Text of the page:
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Cosigned for a Debt For My Girlfriend. Now She Refuses to Pay It. – Mike

By on June 16, 2011
Cosigned for a Debt For My Girlfriend. Now She Refuses to Pay It. – Mike

“Dear Steve,

Around 8-9 years ago I cosigned on a debt for my girlfriend who had a teenage girl that was in trouble. The loan was to get her off the street and into a private school in montana. about 3-6 months after the signing, her and I broke up.

present day I started getting calls from creditors saying that they wanted their money. She defaulted and my credit is damaged as a result. So..I got a hold of her and she said she had an attorney dealing with the bank. I called her attorney and they were trying to work a deal with the bank. 3 months go by and I start getting calls from debt collection people. I call her attorney again and he says that he hasn’t heard from her in months and so is not representing her at this time. So… I try to get back ahold of her and she tells me she is going through a tough time.. However I started researching her situation and she works at Intel as a manager, has a real-estate business on the side and also a restoration and bed and breakfest on the side (she has money and assets). She is also married again (she was divorced before I was with her).

Talking to creditors some more they were unaware of some of this, so I sent this information to them and they called back and said indeed it looks like she is trying to “hide” her assets. Putting them in her kids name, or her dads name etc.. Time passes and I’m still getting mail that I need to pay debt and it seems like its a new credit collection company. All the time I call her (my ex girlfriend) weekly and can never get ahold of her, and she won’t return calls.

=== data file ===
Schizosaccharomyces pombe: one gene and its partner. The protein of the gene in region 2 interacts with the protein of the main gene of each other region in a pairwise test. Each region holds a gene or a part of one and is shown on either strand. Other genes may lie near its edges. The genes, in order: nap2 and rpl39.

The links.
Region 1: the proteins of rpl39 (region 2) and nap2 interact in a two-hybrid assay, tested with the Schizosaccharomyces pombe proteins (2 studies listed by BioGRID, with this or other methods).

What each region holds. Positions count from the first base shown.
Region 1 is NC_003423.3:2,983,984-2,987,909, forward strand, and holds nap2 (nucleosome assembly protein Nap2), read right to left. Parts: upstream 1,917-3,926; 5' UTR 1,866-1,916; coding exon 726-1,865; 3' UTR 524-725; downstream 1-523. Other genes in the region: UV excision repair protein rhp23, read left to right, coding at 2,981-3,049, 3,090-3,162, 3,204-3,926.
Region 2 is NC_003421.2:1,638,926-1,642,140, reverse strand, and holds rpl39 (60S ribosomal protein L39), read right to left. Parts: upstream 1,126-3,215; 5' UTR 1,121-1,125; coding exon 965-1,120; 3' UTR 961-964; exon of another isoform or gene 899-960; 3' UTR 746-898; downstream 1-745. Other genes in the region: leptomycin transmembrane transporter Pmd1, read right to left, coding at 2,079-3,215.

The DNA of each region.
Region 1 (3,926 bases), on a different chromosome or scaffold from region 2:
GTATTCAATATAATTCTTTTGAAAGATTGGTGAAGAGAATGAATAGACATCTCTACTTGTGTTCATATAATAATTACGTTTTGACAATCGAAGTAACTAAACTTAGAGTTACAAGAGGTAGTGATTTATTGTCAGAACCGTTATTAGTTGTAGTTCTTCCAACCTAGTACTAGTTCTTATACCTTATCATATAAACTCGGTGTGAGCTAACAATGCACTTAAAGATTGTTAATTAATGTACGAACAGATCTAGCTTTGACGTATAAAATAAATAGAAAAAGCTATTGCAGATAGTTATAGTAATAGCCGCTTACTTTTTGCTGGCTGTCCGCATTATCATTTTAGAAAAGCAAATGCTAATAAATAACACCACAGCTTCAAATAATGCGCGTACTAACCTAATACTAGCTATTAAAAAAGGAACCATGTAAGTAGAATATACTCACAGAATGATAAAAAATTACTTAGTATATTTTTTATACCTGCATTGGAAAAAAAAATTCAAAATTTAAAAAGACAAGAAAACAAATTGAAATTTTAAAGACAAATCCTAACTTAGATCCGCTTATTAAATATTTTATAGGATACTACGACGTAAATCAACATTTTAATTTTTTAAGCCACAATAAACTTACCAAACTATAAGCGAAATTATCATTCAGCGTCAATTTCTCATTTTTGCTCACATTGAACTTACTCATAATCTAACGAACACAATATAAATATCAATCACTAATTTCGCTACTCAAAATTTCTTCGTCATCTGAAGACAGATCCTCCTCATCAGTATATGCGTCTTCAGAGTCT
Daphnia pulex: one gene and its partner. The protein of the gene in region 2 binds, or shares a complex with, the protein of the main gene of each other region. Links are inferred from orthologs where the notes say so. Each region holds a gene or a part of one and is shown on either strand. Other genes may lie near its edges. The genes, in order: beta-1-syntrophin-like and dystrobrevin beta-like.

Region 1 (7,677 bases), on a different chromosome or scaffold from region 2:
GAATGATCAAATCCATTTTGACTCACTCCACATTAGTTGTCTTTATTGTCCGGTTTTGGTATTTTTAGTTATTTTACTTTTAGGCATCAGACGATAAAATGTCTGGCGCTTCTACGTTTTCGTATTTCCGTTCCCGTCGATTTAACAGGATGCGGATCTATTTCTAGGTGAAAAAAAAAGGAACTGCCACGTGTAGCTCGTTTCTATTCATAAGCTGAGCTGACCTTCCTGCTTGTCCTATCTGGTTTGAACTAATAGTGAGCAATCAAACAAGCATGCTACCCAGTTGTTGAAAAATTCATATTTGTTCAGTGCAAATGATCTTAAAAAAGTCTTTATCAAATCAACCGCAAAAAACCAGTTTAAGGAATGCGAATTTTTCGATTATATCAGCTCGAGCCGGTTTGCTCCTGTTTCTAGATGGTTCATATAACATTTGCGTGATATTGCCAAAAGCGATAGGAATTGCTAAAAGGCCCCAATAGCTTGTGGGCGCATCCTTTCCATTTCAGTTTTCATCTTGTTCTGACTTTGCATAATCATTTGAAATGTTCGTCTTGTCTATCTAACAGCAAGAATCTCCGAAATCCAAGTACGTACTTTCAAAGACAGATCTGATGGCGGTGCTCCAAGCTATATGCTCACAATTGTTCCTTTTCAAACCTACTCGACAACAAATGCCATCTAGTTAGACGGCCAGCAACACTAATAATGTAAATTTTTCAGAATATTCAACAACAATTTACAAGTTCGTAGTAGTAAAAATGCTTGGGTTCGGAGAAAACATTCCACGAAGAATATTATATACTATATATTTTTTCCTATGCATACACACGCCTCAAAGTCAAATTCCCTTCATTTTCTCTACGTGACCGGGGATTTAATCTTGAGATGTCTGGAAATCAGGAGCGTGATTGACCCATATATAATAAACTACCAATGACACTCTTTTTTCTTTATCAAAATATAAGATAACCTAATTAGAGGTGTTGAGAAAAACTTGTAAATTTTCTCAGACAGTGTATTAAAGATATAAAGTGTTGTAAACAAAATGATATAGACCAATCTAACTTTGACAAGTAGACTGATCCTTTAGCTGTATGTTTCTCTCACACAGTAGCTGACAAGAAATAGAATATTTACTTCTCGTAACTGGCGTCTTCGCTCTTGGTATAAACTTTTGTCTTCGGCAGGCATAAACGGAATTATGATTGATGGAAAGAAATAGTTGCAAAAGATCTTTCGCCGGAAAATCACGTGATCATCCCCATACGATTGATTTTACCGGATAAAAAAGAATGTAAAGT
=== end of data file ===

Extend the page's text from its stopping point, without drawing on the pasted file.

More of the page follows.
I believe she is trying to stick me with the loan. I believe her being the primary on the loan AND because she has a job and assets that she needs to be held accountable.

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What are my options? Can I pay the loan and then sue her for the full amount? what about also sueing her for stress related around all this?

and finally what are my chances of contacting the bank and trying to pay a % of the loan just to get them to leave me alone and have them go solely after her for the rest?

any other options?

Mike”

Dear Mike,

You can always try to negotiate your way out of the loan liability but I doubt the bank would go for that. Right now you are the better person for them to go after.

Probably the better thing to do is consult with a local attorney about suing your ex-girlfriend and try to garnish her wages to pay the judgment you might win.

Outside of that you’ve learned a really tough lesson about why you should never cosign for a loan.

The reason the lender wants a cosigner is because the person applying has bad or insufficient credit and they want deeper pockets to go after. The cosigner gets all the liability for the loan and none of the benefits.

Please post your responses and follow-up messages to me on this in the comments section below.

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About Steve Rhode

Steve Rhode is the Get Out of Debt Guy and has been helping good people with bad debt problems since 1994. You can learn more about Steve, here.

7 Comments

  1. Mike

    July 21, 2011 at 10:45 pm

    Hello I wanted to give an update to what is happening. So a colleciton agency “revenue group” and got a hold of me and they acknowledged that my ex girlfriend was not returning calls and because I co-signed they would go after me.  After talking with them they agreed that if I paid them 50% of the liquidated debt in ful (lump sum). They would go after her for the rest and they would remove me from any more obligation to the loan. We’re talking around 15k dollars here so my share would be 7.5k. I realize that I’m in a rock and hard place… and told em to send me the paper work.

    Does this sound right?  any advice?

    • Steve Rhode

      July 21, 2011 at 11:04 pm

      As long as you get the deal in writing and it makes it clear you are not responsible for the balance due, then it might be a reasonable offer. You want to also make sure they are not forgiving the rest of the balance because that might give you a huge tax liability for the forgiven debt.

      • Mike

        August 11, 2011 at 9:25 pm